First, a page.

The Editor's Last Word
I recently went to a major health care practice and picked up a postcard that asked me to report back to them on how they are doing. I had to laugh. I was there because I had called several times over a three-week period and never got a response. So, I decided to drive over to speak to someone face-to-face.
This past week the system we use at home for our internet service was interrupted by a lightning strike. After a lengthy phone conversation with a specialist (yes, we did reboot the system), we were told that help would come … in five days. I work mostly from home, so that’s a problem. I raised that issue and was met with total silence. I would have been happy to at least be told that I could go on a waiting list for an earlier appointment. No such luck. It actually took 10 days to get the problem fixed.
I’d like to harken back to a story we ran earlier this year about customer service. Martin Owen, regional marketing director for ResortQuest by Wyndham Vacation Rentals in Fort Walton Beach, nailed it when he said, “To win at customer service, you have to empathize with your customers and anticipate their needs. Even 10 years ago, people would put up with standard or mediocre service — but not today.” And the up and coming millennials are far less likely to be understanding than baby boomers.
So, it wouldn’t hurt to take stock of how well you are performing for your customers. I don’t recommend a post card or a survey. How about calling some of the folks who are depending on your business for some service? In the internet age, it’s easy for the customer to find a replacement company/practice (if your Wi-Fi is working). Just sayin’.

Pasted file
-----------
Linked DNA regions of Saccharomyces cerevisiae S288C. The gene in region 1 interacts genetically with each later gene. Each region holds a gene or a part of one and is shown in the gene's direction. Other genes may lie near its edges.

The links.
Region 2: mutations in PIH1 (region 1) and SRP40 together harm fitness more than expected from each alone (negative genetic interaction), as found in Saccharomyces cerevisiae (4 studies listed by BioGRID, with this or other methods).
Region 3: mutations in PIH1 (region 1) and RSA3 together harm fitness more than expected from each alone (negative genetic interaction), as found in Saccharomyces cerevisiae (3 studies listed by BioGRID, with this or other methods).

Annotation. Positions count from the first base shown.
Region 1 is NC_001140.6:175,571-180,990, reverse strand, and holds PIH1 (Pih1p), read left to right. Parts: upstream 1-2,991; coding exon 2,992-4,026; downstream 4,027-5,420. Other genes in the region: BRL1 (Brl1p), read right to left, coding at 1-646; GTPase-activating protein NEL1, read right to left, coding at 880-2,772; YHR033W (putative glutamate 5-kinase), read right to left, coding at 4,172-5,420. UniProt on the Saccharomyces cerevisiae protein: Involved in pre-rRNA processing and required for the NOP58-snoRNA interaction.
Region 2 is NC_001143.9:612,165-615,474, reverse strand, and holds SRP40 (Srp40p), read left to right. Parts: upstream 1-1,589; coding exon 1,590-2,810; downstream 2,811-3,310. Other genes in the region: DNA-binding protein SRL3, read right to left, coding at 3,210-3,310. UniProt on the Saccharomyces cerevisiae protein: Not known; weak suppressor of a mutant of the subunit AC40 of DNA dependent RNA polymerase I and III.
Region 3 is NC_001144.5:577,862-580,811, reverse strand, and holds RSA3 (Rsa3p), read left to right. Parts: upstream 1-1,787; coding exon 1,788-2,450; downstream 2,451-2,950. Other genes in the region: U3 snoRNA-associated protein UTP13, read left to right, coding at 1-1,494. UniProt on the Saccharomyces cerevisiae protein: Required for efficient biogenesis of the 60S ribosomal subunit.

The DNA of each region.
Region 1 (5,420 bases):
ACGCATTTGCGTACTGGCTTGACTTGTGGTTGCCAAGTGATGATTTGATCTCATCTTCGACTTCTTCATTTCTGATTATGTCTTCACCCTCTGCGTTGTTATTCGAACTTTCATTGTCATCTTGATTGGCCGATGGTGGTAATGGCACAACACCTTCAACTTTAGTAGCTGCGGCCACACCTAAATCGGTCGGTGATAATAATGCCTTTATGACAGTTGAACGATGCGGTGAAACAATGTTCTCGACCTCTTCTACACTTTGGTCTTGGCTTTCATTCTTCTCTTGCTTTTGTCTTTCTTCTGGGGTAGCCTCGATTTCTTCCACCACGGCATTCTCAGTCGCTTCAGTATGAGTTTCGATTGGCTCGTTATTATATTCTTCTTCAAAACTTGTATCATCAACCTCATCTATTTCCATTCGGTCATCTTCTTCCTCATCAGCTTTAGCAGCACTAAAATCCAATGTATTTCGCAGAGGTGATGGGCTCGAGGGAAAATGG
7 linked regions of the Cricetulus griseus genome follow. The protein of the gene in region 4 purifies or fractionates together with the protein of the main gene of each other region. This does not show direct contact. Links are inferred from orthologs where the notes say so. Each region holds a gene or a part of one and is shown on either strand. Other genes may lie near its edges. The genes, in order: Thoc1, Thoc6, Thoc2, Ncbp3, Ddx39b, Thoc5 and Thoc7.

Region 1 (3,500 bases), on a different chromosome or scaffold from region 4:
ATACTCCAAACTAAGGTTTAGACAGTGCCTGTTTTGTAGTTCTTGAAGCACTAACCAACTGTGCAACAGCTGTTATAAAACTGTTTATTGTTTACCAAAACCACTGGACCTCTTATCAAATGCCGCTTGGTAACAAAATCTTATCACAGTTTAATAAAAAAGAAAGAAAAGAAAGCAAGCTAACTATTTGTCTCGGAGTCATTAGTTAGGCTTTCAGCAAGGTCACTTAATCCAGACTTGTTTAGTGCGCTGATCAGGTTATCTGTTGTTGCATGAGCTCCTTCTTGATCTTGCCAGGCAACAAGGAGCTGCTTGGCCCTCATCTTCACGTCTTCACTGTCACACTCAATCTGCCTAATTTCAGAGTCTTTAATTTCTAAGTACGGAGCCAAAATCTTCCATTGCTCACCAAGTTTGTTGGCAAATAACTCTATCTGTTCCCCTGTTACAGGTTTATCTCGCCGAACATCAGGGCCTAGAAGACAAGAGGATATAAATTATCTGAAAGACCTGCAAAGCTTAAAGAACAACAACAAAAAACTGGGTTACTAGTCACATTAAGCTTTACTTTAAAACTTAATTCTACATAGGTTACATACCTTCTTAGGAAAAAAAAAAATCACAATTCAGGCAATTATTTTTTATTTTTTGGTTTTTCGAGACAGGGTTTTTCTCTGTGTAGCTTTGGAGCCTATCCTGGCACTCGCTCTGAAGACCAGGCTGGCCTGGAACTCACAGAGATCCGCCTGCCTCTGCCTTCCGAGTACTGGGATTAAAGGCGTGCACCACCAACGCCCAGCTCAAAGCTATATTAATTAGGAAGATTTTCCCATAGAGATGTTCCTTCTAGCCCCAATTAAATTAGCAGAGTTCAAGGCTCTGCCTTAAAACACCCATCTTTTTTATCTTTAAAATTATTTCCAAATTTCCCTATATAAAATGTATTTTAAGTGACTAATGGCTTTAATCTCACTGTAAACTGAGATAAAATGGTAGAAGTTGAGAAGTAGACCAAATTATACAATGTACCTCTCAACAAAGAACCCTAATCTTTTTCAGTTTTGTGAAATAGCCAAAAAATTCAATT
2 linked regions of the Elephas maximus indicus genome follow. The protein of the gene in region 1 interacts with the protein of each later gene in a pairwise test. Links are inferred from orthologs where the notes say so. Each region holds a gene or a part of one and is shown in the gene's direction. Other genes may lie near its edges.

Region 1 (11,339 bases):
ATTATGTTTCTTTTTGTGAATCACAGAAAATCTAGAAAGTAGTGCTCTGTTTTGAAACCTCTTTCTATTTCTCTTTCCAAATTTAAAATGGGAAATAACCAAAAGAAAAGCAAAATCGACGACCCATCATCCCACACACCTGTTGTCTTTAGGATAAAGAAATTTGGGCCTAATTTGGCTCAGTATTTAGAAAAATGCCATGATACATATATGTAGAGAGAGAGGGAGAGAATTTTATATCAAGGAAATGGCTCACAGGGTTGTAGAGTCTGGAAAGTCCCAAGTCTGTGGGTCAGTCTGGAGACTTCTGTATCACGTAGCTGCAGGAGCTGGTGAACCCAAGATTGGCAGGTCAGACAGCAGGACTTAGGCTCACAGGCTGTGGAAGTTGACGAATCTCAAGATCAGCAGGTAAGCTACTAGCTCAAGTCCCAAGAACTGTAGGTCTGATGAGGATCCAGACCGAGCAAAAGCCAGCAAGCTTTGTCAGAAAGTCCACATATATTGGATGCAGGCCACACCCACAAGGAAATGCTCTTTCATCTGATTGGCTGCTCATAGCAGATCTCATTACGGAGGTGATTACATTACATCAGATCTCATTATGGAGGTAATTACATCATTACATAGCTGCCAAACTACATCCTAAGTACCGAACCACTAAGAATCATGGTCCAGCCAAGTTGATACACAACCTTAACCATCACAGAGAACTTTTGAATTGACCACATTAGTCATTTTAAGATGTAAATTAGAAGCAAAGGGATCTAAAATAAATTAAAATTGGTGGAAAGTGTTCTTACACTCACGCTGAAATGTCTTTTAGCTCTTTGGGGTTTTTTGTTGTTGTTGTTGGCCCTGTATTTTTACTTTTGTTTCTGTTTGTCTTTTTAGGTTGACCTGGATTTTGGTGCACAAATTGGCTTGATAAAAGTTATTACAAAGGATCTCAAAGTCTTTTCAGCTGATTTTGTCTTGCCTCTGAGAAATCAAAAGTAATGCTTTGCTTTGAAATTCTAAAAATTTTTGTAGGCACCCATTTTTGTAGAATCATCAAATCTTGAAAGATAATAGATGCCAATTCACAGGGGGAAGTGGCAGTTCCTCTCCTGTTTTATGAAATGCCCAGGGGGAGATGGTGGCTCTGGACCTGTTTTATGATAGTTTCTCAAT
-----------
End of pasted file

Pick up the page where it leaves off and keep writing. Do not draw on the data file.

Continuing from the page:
As 850 prepares to enter its ninth year of publication this fall, I want to give a loud shout-out to the staff at Rowland Publishing that helps make this magazine what it is — a well-read, respected, award-winning publication that tells the story of Northwest Florida and has opened a better line of communication between the communities in our region.
This summer we won first place for the best special interest/trade magazine in Florida in the 2016 Sunshine State Awards, the prestigious annual statewide contest run by the Society of Professional Journalists Florida Pro Chapter. It was our fourth first place award over the past five years (2012, 2013, 2015 and 2016). In 2014 we came in second so, like Avis, we tried harder and climbed back up to first place again the next year.
It’s hard to put into words how proud I am of 850, of the names (staff and freelancers) that you see in every issue and those who work so hard behind the scenes to ensure we have a quality publication to present to our readers every other month yet never get byline recognition.
Sales, production, design, events, administration, finance, human resources. All are important elements in the magazine’s success. Key among them, of course, is Publisher Brian Rowland, without whose leadership and hard work 850 would never have become more than a passing thought. And there is Jennifer Ekrut, 850’s lead designer, who takes the written words and the photos and then merges them into a format that’s pleasing to the eye and easy to read.
Thanks also goes out to you, our readers, and to our advertisers, who have seen the benefit of advertising to 850’s audience. We appreciate your support and encouragement.
We are always seeking out new ways to tell the story of our region, including new trends and major accomplishments, and to focus on the outstanding businesses and business leaders of the 850. If you have ideas, suggestions, story ideas, please send them along to me at firstname.lastname@example.org.